Bird Dog & Retriever News

June / July 2003 issue Page 44

 minimum) the plot can be. If winter cover is marginal (e.g., ditch) then plots must be larger (5 to 10 acres) to provide cover as well as food.
4. Depending on the amount of use some food plots can be left for 2 years. The weedy growth that follows in the second year provides excellent nesting, brood-rearing, and winter habitat for pheasants and other upland wildlife. Food plots that have heavy deer use generally need to be replanted every year.
Cost-share assistance for food plot establishment is available from most county Pheasants Forever chapters and in some cases the Iowa DNR. People can also contact their local wildlife biologist for information on how to establish and design food plots that benefit wildlife.
For more information, contact Bogenschutz at 515-432-2823.
Nebraska
PHEASANT HABITAT IMPROVEMENTS UNDERWAY
The Nebraska Game and Parks Commission, Pheasants Forever, the One Box Habitat Foundation, and the U.S. Department of Agriculture have joined forces and are working to improve habitat for declining pheasant populations through improved grassland management practices in Nebraska.
Recently, volunteers from the One Box Habitat Foundation light-disked and interseeded about 300 acres of upland habitat on private ranches near Broken Bow. The One Box Habitat Foundation is affiliated with the One Box Pheasant Hunt, an annual event held each year on private ranches throughout Custer County that attracts celebrities and participants from across the country.
This community-based focus area is the third aspect of the new "Focus on Pheasant initiative" (FOP). The other two components of FOP include targeting habitat improvement on private property in Northeast Nebraska and on several large public areas in the eastern half of the state.
"The work being conducted in Custer County clearly demonstrates how partnerships are supposed to work." said Steve Riley, Wildlife Division Assistant Administrator. " This partnership combines the effort of a federal and a state agency, a wildlife conservation group and a local foundation. By combining the strength of the partner organizations we are able to do far more than if we tried to go it alone"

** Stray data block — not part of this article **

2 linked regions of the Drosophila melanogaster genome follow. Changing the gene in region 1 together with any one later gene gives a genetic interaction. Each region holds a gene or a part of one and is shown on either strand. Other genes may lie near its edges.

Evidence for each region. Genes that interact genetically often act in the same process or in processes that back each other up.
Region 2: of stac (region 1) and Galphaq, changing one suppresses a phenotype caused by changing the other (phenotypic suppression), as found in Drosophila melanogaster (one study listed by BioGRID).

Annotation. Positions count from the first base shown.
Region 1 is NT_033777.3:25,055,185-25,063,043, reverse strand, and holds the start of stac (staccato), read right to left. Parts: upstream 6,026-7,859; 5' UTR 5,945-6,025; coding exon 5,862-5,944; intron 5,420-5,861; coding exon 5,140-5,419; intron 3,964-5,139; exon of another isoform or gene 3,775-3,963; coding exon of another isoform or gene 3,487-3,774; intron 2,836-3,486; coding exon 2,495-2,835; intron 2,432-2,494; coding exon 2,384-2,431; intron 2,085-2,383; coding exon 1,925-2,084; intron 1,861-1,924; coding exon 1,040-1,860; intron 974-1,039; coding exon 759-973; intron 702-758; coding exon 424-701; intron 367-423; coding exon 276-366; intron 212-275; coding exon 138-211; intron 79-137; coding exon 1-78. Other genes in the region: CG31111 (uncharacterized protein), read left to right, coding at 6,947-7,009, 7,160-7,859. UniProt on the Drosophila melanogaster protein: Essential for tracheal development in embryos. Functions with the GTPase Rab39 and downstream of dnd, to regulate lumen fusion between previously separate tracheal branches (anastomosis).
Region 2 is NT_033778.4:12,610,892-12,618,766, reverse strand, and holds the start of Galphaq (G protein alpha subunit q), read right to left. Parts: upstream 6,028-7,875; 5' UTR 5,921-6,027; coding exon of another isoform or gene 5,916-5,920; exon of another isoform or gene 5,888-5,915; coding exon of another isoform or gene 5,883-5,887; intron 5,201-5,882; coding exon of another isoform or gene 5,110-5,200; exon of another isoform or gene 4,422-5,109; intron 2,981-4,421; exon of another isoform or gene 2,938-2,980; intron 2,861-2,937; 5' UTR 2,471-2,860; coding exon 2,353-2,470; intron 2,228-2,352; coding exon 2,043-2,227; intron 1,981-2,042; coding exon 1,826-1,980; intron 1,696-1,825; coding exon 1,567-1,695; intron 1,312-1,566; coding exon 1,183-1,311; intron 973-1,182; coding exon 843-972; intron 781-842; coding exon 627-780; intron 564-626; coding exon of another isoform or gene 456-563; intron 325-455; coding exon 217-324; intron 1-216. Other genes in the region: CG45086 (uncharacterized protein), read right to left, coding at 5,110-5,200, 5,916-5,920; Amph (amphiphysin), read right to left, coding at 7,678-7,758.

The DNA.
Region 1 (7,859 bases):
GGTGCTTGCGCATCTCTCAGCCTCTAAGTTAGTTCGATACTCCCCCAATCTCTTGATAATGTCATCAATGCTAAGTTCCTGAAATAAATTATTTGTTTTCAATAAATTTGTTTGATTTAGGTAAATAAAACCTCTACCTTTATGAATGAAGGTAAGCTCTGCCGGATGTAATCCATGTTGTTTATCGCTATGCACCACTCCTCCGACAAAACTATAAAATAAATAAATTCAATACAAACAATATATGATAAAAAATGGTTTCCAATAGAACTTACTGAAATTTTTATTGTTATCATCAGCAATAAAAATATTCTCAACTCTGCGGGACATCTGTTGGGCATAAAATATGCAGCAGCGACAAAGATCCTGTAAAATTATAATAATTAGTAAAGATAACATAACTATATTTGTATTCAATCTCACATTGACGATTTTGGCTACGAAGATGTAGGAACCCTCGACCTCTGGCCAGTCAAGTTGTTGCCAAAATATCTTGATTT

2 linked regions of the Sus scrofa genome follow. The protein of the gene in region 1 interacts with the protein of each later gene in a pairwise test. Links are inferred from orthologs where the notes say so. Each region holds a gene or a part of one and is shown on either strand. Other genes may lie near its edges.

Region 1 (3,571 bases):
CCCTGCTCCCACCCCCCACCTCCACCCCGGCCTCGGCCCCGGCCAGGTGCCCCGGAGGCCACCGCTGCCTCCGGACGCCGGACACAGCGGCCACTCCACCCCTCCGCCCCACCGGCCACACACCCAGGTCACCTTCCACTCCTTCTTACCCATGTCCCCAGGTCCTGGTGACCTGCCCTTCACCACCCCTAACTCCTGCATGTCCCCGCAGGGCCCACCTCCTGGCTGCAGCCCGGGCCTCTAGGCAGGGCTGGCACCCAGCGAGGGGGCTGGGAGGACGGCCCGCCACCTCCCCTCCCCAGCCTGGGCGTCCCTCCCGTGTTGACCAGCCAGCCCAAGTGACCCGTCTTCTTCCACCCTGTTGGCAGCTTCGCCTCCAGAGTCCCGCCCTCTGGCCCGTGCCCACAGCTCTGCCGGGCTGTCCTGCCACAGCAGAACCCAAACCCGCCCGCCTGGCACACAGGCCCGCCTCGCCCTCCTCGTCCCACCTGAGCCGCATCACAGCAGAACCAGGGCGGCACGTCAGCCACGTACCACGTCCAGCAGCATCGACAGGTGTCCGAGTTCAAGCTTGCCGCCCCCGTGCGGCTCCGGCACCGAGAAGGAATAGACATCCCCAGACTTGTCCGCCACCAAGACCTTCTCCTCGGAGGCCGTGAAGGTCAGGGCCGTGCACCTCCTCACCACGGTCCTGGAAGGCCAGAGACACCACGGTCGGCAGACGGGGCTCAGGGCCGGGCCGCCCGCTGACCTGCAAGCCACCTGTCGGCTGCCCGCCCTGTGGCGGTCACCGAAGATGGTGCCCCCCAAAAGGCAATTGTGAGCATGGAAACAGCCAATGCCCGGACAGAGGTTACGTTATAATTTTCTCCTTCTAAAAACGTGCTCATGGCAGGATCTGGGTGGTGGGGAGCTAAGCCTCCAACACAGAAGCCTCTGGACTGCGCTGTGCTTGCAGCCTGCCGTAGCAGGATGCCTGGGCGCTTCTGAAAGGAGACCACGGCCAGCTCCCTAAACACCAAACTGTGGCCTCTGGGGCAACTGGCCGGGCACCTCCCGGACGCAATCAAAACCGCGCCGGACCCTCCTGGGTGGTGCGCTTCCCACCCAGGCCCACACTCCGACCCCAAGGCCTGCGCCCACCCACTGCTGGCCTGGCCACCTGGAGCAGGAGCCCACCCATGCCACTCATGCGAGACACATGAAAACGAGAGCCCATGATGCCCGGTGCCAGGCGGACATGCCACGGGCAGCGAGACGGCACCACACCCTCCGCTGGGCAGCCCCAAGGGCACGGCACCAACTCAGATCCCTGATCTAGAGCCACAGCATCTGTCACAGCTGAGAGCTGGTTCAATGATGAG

"These acres are being upgraded through a unique partnership" stated Peter Berthelsen, Peasants Forever director of conservation programs. "The Focus On Pheasants partnership is a program that will provide dramatic improvements to the habitat around Broken Bow and improve pheasant, quail and grassland songbird numbers. The partnership works on improving the habitat available on old CRP grass stands and similar grassland areas by setting back natural succession and returning the grass stand to a vigorous, diverse habitat that is very productive for wildlife."
For more information on the Focus On Pheasants partnership and how you can improve grassland habitat for wildlife, contact Nebraska Game and Parks Commission biologists at 402-471-0641 or Pheasants Forever at 308-754-5339.
North Dakota
New Law Affects Nonresident Bird Hunters; Provides Funds for Private Lands Program
A bill recently passed by the North Dakota State Legislature provides nonresident waterfowl and upland game bird hunters with a new licensing structure, and appropriates additional funding for public hunting access to private lands.
House Bill 1358, signed into law April 7 by Governor John Hoeven, separates the nonresident small game and waterfowl license, creates new fees, and establishes the small game license as a 10-day license.
In addition, the bill also commits $3.3 million to the State Game and Fish Department's Private Land Open to Sportsmen program for the biennium beginning July 1, 2003, and ending June 30, 2005.
The goal is to have 1 million acres of public access to private lands available to hunters by 2009. Currently, the department has 300, 000 acres enrolled in PLOTS. Game and fish has been authorized an additional five full-time employees to carry out this effort.
The additional employees will enable the department to better work with producers interested in the Private Lands Initiative Program, according to John W. Schulz, game and fish private land section leader. "We have several new, innovative private lands programs and the additional funding will accelerate promotion and implementation of these programs as we build toward 1 million acres of habitat-based access by the fall of 2009, " Schulz said.

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